Why I avoid some plant-based milks from the supermarket

First post of the blog, so why not start off with some basics. I often get asked what I do about milk as a vegan. For me, dairy was never a big part of my diet anyway so I guess I cope well without it because I don’t see it as an everyday staple like a lot of people do. Even though I don’t heavily rely on it, I still like to have some plant-based milks around to use in recipes or even just for days I feel like having granola.

When I started looking for dairy-free milks in the supermarket, me being me I read all the ingredients on the cartons and realised a few things, especially with the popular brands (unless you’re buying organic). Firstly, there are TOO many unnecessary ingredients. Having made my own milks at home I know that the only ingredients needed are the nut or bean and water – 2 ingredients!! Why these milks have a list of 8-10 ingredients with words that I didn’t then understand (but now do) and only a ridiculously small percentage of the nut or bean itself baffles me. These extra ingredients are used to cut costs and imitate qualities like thickness and texture, but if you’re trying to eat a healthy and natural diet and you blindly consume these ingredients without knowing what they are, you might not be feeding your body with the best ingredients after all – especially if you consume it every. single. day.

So without naming names, here are the ingredients listed in actual sold brands followed by a breakdown of red-flag ones I avoid. I’m basing this on UK brands as those are the ones I’m familiar with, but these aren’t uncommon ingredients so you can still apply it. ingredients2

  • Vitamin D2 – deceivingly a healthy looking ingredient (because duh vitamins), there is a fine line between D2 being an effective source of vitamin D and it being toxic when it comes to dosage. Vitamin D toxicity can affect your bones and organs and lead to symptoms such as fatigue amongst other side-effects. Because it’s easier for a low dosage of D2 to become toxic to your body, it can be harmful for children and even for adults in the long run when you are ingesting it everyday in your milk. The best source of vitamin D is still through sun exposure.
  • Carrageenan – also sometimes found in by-products like yoghurt and ice cream, carrageenan is widely used as a thickening agent and stabiliser. There are two forms – degraded and undegraded. Degraded carrageenan has a tarnished reputation because it causes adverse inflammation and ulceration, which can lead to other diseases. Whilst it is the undegraded type that is used in food products, studies have shown they can also lead to similar negative effects depending on exposure.
  • [If you’d like to read more click here and here.]

Small doses of these ingredients are obviously not going to cause much harm to your body; if I’m at a cafe or a friend buys it for me when I’m at theirs I’ll drink it but what I’m saying is avoid buying milks that contain these ingredients for everyday use. The long list of ingredients indicate how processed and unnatural they are and should scare you off anyway but think about the cumulative effect it can have when they become a part of your everyday diet, especially when it’s not needed in the first place! (That’s not to say dairy is any better, dairy is unhealthy on another level but that will come in its own post…)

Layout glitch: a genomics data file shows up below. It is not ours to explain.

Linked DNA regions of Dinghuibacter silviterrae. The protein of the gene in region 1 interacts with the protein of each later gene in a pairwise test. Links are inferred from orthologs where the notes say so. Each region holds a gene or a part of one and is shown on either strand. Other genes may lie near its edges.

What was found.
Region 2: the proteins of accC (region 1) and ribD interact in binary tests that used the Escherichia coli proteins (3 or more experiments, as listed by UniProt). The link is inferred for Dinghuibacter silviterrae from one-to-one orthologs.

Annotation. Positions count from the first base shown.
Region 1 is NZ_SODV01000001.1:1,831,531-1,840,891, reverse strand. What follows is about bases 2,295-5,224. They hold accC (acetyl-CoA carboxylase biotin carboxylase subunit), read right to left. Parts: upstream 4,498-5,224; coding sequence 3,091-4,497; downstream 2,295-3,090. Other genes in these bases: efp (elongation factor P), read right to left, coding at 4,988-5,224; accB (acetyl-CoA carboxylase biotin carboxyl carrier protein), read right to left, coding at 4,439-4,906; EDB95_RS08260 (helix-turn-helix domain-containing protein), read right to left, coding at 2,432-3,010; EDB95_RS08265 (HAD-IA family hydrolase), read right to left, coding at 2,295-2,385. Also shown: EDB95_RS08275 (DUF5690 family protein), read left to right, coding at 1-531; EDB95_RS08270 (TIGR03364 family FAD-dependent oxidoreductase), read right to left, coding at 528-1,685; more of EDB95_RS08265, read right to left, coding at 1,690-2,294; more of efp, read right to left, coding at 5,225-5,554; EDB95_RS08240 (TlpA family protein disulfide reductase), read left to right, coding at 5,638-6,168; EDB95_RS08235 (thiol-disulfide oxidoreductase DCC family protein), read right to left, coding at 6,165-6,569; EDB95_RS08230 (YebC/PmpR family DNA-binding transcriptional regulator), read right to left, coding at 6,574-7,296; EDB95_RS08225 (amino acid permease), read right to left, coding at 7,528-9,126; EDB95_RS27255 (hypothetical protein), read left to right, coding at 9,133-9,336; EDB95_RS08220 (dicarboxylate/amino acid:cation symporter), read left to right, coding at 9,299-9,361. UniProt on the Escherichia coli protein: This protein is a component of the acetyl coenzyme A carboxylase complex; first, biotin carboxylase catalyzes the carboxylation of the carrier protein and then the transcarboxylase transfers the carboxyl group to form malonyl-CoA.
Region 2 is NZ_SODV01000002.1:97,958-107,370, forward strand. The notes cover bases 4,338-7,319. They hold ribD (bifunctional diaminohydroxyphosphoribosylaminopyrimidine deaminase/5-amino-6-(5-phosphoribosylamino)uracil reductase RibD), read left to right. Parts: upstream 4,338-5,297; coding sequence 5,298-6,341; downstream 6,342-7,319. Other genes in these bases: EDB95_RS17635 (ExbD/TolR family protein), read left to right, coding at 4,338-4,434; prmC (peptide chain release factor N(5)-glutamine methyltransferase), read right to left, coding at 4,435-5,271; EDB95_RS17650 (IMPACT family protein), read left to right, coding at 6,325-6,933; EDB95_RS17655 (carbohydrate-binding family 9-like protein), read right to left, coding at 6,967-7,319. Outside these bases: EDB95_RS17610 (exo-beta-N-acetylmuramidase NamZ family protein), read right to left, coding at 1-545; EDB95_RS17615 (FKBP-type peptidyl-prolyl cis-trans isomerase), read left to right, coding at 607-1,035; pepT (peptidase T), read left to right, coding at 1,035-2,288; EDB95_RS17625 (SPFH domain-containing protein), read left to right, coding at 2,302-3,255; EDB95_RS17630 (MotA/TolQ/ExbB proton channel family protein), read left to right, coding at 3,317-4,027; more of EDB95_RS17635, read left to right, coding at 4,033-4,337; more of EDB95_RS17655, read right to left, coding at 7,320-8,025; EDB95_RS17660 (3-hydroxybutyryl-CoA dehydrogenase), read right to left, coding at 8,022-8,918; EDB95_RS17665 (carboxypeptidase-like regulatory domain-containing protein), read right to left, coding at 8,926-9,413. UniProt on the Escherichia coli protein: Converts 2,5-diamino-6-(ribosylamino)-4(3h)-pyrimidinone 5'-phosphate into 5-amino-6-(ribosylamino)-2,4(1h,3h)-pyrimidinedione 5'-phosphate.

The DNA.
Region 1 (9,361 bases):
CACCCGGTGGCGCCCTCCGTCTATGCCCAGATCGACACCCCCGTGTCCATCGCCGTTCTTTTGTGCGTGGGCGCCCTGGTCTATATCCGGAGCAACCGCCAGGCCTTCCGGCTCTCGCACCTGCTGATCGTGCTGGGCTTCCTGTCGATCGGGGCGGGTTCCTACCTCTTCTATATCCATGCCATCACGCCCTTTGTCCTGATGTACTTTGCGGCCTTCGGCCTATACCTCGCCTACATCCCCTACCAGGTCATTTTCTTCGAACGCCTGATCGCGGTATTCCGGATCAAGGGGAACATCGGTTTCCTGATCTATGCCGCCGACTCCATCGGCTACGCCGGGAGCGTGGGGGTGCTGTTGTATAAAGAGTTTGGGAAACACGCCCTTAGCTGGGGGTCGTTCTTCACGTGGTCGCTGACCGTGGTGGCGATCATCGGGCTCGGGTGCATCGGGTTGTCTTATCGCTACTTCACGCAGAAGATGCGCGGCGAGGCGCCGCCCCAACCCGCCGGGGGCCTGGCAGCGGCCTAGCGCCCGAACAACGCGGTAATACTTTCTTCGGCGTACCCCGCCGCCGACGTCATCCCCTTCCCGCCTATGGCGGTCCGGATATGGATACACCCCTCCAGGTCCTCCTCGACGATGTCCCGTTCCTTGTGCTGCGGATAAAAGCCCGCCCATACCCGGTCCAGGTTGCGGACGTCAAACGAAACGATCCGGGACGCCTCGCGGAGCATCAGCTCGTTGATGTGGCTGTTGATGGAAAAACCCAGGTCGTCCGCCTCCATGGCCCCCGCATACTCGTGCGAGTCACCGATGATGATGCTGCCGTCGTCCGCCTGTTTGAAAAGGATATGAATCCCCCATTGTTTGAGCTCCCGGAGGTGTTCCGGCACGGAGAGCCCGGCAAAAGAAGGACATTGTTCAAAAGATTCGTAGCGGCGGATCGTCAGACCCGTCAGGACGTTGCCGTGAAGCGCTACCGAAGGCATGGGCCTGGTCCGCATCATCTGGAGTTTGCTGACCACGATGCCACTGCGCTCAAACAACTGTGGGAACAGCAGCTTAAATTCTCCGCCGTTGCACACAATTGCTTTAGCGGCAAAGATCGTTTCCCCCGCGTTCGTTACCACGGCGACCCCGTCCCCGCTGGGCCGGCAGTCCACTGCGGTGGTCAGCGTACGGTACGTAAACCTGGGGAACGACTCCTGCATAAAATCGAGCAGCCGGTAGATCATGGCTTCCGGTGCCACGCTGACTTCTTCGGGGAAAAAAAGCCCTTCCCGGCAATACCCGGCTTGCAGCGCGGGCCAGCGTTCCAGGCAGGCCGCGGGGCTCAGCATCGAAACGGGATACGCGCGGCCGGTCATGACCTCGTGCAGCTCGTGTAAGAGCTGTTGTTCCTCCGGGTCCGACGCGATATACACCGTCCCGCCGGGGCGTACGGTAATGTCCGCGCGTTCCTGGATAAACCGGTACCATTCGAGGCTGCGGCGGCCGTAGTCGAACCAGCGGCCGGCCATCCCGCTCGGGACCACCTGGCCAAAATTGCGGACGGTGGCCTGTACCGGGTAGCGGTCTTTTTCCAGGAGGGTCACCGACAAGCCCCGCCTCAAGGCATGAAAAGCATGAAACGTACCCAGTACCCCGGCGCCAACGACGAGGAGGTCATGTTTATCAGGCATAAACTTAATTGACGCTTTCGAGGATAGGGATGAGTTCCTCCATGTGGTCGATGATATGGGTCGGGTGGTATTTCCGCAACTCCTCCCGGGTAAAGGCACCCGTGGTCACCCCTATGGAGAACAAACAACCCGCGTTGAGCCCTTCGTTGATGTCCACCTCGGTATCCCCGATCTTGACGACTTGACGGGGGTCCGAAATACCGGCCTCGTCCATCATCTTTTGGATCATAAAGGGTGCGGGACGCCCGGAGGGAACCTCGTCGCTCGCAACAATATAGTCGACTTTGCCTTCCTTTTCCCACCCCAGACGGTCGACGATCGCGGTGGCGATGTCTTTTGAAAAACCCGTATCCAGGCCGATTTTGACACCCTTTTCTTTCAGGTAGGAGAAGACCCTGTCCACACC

I avoid these milks because they are processed, and processed foods and drinks are something I make an effort to avoid. If that’s not a big concern for you then by all means, ignore my post… But the point I’m trying to make is this. I hear so many people talk about these milks as if they’re healthy, but as with any processed food I’m asking you to realise it isn’t and to find a natural, unprocessed alternative especially (I cannot emphasise this enough) if it’s an everyday staple for you. Next time you’re in the supermarket read the ingredients and question what you don’t know; I can guarantee most non-organic milks will contain a list of unnecessary ingredients like the ones I’ve shown above.

My suggestion is to make your own plant-based milks which as I’ll show in my next post is cheaper, super easy to do and tastes so much better! If you’ve not got the time or equipment, make sure you read the labels of what you’re buying and always get the organic stuff. Some brands I know don’t have these excess ingredients are Rude Health, Provamel, Holland & Barrett, and Oatly  but I’m sure there are more in other countries. Also have a look in markets or for stalls that do it fresh (like the soya milk vans and coconut milk stalls in Malaysia) and always get it unsweetened! Sorry about the lecture but this needs to be talked about more!

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Edit: Home-made Almond Milk (2 Ways) Recipes here

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